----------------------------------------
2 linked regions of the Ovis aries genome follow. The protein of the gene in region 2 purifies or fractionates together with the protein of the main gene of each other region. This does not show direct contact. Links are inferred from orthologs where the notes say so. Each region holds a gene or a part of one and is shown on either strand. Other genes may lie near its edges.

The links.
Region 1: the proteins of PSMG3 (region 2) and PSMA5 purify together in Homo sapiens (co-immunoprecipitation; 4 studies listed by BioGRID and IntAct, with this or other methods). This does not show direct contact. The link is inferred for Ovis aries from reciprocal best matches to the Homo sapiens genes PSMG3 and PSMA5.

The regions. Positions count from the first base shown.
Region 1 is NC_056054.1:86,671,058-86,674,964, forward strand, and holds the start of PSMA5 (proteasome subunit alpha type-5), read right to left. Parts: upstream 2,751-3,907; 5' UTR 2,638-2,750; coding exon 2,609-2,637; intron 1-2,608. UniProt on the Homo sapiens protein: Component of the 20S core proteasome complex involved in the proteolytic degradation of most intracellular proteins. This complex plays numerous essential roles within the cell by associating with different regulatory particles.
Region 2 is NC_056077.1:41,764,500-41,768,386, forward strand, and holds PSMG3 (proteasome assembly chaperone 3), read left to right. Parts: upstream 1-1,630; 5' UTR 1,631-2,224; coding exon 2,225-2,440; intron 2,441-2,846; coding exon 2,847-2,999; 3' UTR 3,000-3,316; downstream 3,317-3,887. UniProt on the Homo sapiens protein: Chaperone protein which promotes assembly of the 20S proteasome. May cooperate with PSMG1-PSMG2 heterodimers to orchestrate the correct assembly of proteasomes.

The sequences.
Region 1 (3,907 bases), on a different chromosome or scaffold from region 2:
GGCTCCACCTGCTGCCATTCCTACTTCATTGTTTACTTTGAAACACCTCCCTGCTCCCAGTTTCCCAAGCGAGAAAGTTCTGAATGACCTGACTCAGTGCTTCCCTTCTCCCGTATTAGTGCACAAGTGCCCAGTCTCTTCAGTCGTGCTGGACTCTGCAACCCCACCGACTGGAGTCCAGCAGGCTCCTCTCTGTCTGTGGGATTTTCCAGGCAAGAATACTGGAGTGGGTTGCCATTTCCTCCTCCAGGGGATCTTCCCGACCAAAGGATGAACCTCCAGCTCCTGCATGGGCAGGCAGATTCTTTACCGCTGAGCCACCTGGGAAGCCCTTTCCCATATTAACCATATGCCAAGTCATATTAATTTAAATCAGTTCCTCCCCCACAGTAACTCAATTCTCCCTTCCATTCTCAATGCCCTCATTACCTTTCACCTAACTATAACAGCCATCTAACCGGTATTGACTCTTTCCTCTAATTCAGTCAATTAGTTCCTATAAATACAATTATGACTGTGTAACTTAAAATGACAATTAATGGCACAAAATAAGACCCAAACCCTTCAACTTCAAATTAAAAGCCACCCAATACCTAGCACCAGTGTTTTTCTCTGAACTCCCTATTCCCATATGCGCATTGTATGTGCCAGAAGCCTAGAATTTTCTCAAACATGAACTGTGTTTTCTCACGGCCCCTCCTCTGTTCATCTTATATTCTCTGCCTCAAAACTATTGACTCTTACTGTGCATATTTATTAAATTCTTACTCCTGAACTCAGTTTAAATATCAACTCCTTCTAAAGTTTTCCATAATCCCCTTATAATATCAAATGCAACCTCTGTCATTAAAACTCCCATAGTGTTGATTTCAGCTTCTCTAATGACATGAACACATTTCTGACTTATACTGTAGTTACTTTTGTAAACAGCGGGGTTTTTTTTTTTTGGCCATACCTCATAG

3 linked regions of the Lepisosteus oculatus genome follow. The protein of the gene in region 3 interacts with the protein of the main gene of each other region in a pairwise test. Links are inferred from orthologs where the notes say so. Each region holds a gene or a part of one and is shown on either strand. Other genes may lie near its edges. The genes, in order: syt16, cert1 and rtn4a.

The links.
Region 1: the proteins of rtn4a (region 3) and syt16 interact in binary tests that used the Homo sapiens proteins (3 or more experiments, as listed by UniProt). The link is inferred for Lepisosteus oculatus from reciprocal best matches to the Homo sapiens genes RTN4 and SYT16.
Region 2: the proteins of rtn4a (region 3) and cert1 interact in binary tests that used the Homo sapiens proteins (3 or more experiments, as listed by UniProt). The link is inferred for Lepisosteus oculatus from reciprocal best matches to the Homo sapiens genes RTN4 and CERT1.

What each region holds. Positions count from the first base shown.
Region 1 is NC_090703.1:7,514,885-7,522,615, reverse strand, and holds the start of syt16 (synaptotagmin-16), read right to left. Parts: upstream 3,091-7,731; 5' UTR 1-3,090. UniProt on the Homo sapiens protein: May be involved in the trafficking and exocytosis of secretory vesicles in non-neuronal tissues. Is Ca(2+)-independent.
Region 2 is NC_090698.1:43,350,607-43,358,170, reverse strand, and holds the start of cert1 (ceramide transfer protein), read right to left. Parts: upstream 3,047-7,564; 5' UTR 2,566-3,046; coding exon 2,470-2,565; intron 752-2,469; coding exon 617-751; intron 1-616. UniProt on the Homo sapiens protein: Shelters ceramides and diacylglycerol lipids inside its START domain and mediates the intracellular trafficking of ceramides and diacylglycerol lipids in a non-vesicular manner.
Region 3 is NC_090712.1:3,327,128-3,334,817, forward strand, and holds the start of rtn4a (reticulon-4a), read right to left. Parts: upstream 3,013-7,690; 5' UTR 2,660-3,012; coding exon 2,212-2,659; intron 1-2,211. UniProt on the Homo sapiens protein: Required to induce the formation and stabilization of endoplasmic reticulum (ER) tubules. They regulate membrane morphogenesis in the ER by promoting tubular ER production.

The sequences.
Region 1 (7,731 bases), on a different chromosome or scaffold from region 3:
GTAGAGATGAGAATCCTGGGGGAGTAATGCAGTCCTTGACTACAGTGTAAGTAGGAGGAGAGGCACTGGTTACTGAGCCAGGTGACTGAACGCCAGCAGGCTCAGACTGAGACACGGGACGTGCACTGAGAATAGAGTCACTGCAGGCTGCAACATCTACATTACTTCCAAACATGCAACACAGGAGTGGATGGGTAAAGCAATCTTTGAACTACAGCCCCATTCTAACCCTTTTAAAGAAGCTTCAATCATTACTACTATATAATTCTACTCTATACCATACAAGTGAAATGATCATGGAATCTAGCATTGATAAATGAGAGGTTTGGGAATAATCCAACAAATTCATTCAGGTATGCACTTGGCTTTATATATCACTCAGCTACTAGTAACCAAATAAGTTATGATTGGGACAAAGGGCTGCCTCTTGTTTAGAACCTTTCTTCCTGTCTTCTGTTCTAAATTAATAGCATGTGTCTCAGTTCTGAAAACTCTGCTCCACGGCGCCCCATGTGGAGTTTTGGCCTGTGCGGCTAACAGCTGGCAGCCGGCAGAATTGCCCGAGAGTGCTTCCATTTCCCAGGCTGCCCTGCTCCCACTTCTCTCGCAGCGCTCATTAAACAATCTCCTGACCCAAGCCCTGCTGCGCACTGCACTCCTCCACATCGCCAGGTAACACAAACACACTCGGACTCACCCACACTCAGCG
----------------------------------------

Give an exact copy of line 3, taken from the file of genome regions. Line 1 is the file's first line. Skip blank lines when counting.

Region 1: the proteins of PSMG3 (region 2) and PSMA5 purify together in Homo sapiens (co-immunoprecipitation; 4 studies listed by BioGRID and IntAct, with this or other methods). This does not show direct contact. The link is inferred for Ovis aries from reciprocal best matches to the Homo sapiens genes PSMG3 and PSMA5.